This Sunday marks the three year anniversary of the Grenfell Tower fire. The blaze, started by a malfunctioning fridge-freezer on the fourth floor and exacerbated by the building’s flammable cladding, was symbolic of decades of government neglect. 72 people died, more than 70 were injured and many residents who had lost their homes ended up in temporary accommodation for months, or even years.
Named after Field Marshal Francis Grenfell, who was involved in colonial pursuits in Africa, the 24-storey block was hastily built in 1972 as a measure to clear slums and gentrify the area. A similar building, Ronan Point, collapsed only two months after construction due to a faulty gas system, and many were worried for the safety of Grenfell’s residents. Just seven months before the fire, Grenfell Action Group posted on their blog: “It is a truly terrifying thought but the Grenfell Action Group firmly believe that a catastrophic event will expose the ineptitude and incompetence of our landlord, the KCTMO [The Kensington & Chelsea Tenant Management Organisation].”
Grenfell United is an organisation set up to support the survivors and bereaved families of the disaster. To mark the anniversary, the group usually coordinates a silent walk to Kensington Memorial Park. However, due to the ongoing coronavirus pandemic, they have cancelled these gatherings.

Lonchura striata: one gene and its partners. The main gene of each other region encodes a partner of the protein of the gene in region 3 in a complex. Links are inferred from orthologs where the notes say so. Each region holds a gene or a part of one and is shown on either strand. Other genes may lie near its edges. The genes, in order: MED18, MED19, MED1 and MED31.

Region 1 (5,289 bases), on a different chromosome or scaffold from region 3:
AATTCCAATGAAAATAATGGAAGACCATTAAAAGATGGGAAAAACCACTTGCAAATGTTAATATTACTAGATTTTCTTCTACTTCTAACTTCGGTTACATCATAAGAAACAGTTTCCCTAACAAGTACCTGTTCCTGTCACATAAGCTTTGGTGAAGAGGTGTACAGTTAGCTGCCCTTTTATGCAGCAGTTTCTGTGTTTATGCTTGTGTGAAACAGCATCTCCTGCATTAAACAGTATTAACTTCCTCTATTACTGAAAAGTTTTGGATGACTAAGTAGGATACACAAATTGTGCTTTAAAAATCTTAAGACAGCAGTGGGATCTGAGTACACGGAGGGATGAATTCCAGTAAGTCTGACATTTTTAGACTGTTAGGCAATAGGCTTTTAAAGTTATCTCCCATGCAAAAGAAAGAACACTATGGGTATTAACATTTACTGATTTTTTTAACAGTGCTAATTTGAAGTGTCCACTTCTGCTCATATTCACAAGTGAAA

For this year’s anniversary, Grenfell United are instead asking people to join them virtually for a day of remembrance. They will be hosting conversations with the community on their Instagram throughout the day, while a two minute silence will be streamed on their YouTube at 6pm, followed by an online multi-faith vigil.
Finally, the group is asking you to show solidarity at 10:30pm by going green for Grenfell. To join in, all you need to do is switch off your lights, open your curtains and head to Grenfell United’s YouTube channel or GoGreenForGreenfell.com on your smart TV, laptop, tablet or phone. These links will play a short film which will illuminate your room green.
Remember, the Grenfell inquiry is still in process and the unsafe cladding used in Grenfell Tower remains on thousands of buildings in the UK. Going green for Grenfell is not just a day of remembrance, but also a time to demand justice and change.